July 8, 2024

Mapping The B2B SaaS Customer Journey To Improve It Phase-by-Phase

Kevin King
Kevin King

Marketing starts with the customer. 

Everything a marketer does is impacted by how, when, where, and why a customer interacts with your company. 

But how much do you really know about them? 

Do you know where they’ll first interact with your brand? How do they engage with your product? What content will help push them through the pipeline? 

That’s the customer journey—every interaction a customer has with your business, before, during, and after purchase. If you don’t know what your customer’s journey looks like, you aren’t alone. This oft-forgotten aspect of marketing can be challenging to nail down, but journey mapping can help. 

Customer journey mapping outlines the customer journey from start to finish. That way, you can tailor every phase of their experience to meet their exact needs. It’ll benefit them, and it’ll benefit you: 

  • You’ll have a richer understanding of what your customer wants, improving the customer experience
  • You’ll boost customer retention and overall satisfaction by catering to their needs
  • You’ll stop wasting money on tactics that don’t work and start prioritizing ones that do

In this blog post, we’ll help you understand what happens in each phase of a customer journey and provide tips for mapping out the journey for your business.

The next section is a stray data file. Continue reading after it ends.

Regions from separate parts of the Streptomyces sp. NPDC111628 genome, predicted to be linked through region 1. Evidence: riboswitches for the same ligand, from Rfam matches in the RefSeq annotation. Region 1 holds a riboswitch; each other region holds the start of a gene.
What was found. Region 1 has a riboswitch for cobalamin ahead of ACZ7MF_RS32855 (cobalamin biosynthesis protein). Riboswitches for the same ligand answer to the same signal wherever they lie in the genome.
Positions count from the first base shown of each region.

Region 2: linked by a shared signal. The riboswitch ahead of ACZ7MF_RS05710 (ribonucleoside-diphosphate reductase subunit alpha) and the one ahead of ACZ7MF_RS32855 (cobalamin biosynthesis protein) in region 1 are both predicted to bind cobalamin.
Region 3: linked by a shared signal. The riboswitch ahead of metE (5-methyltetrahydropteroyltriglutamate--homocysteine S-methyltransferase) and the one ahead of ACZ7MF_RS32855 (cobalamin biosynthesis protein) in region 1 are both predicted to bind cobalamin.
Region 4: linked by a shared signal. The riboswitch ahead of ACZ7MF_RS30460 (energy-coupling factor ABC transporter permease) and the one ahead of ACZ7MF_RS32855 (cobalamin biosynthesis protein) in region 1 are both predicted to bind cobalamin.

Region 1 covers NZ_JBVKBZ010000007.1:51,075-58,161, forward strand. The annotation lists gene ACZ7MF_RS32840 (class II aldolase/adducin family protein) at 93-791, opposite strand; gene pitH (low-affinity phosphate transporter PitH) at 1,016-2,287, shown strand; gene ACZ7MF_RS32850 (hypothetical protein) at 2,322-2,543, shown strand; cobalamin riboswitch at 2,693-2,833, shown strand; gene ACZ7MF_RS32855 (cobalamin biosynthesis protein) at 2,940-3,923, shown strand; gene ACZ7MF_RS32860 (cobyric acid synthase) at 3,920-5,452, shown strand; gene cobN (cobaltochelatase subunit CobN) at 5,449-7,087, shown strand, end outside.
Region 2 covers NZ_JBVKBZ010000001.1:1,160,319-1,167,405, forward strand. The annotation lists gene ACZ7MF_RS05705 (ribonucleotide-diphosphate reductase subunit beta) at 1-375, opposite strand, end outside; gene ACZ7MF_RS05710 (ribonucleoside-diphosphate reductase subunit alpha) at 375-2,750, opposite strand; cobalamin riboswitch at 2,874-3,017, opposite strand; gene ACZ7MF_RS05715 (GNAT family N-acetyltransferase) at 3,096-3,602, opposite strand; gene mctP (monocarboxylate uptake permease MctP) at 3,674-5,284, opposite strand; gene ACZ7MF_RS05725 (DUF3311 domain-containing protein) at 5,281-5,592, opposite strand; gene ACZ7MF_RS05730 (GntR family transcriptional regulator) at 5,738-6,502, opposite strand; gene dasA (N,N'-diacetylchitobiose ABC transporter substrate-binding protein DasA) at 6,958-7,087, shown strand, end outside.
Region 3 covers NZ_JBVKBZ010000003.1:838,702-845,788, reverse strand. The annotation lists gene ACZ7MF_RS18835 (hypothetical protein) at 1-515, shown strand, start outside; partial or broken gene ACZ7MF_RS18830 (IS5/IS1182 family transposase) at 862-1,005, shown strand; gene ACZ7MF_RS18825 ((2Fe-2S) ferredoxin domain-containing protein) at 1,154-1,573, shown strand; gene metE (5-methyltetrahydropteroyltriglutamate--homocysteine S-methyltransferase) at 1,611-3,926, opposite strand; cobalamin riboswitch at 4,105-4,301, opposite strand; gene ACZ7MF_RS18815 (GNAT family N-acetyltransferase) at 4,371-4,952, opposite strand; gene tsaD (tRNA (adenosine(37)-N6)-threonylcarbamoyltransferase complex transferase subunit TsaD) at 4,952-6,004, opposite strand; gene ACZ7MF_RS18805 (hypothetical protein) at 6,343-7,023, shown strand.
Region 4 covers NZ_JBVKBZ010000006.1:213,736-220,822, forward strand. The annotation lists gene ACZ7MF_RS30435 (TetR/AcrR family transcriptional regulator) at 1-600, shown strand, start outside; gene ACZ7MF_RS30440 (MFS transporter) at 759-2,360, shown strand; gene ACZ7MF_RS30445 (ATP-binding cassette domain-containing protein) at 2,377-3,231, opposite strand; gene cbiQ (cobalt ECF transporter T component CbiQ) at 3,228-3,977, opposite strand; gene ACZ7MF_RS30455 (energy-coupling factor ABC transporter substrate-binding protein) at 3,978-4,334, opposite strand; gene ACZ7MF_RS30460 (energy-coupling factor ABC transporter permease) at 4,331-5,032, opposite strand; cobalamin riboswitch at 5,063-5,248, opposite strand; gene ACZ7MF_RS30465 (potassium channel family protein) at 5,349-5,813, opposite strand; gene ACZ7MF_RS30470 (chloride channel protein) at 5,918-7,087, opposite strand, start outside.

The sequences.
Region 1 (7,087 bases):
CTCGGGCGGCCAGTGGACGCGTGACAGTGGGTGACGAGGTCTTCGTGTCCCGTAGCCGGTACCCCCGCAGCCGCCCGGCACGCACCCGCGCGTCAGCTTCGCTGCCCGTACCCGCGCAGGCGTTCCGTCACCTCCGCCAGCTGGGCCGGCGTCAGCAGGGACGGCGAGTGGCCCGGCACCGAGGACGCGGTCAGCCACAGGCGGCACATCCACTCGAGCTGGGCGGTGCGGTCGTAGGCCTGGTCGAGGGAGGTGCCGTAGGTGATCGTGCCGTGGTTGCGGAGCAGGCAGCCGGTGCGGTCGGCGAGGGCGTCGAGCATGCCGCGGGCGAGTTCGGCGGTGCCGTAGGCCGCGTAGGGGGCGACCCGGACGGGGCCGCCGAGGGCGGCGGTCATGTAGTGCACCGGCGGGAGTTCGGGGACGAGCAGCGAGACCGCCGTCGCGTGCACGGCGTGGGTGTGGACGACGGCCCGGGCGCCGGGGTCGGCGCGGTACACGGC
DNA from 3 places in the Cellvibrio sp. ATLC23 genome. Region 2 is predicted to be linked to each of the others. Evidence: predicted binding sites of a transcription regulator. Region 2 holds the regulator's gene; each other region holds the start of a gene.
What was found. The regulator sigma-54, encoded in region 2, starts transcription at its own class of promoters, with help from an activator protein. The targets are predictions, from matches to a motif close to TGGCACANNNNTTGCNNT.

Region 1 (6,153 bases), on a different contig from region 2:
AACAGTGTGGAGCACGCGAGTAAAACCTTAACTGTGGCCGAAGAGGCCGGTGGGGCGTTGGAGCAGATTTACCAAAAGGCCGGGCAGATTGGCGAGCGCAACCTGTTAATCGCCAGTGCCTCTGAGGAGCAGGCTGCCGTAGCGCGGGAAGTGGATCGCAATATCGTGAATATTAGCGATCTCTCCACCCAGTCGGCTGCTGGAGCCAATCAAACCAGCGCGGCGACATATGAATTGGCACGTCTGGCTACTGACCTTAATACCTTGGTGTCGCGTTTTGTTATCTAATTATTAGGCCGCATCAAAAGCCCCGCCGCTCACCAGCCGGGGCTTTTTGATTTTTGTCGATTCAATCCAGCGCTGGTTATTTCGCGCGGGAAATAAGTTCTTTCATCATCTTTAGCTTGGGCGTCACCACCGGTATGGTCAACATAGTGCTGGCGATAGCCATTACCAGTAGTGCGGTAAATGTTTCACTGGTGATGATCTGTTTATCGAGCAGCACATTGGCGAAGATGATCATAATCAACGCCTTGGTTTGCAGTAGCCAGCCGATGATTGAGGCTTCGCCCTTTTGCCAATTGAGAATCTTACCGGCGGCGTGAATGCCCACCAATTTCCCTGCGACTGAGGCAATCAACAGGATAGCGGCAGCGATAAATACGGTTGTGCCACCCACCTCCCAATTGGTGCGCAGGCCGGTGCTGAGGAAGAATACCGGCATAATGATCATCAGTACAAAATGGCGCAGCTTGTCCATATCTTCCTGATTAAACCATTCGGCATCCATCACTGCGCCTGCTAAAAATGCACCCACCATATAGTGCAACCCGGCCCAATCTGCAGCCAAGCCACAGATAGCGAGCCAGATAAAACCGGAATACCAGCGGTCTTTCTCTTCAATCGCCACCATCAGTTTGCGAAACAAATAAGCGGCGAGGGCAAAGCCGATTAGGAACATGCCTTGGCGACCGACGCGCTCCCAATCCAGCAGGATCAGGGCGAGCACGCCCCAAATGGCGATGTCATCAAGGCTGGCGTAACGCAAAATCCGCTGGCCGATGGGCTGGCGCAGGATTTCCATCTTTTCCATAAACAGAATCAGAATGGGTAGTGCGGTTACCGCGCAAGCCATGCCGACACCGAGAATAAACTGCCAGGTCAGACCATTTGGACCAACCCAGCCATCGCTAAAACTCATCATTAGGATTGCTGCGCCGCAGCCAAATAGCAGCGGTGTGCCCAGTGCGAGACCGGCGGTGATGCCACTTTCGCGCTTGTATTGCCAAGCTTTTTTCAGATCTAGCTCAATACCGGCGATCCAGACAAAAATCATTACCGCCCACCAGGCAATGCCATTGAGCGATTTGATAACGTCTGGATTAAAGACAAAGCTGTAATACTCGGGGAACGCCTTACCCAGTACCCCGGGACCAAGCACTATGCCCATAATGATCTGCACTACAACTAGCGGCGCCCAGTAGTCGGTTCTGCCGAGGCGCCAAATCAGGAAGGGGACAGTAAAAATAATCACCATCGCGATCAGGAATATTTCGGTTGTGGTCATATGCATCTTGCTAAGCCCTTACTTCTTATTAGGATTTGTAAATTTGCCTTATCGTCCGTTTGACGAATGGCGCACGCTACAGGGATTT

Housekeeping: 3 Key tasks to complete before you map the B2B SaaS customer journey for your business

We know you’re ready to get started, but before you ever put pen to page, there are three crucial steps to take to prepare for mapping your customer journey. Doing this prep takes the guesswork out of journey mapping. 

1. Set goals for your customer journey map

Every road trip needs a roadmap. It helps you stay the course and measure progress. 

Similarly, your customer journey map relies on clear, intentional goals to help you achieve the best results. 

If a customer journey map’s primary function is to identify phases of each customer’s path to purchasing, it’s what you do with the map that makes it a critical aspect of your strategy. These goals should be detailed to avoid vague, unreachable goalposts and align with your business’s overarching initiatives. 

Common goals include: 

  • Increasing conversion rates to close more sales next quarter
  • Improving customer retention rates at renewal
  • Garnering higher customer satisfaction survey scores in the first 90 days

Outlining clear objectives you want your journey map to help you reach ensures that you’re creating a tool that directly aligns with your needs. 

2. Create a persona for your ideal customer profile

Next, you need to understand your ideal customer profile. This ICP is a persona that encapsulates the exact type of person who could benefit from your SaaS product. It also describes their motivations or jobs-to-be-done.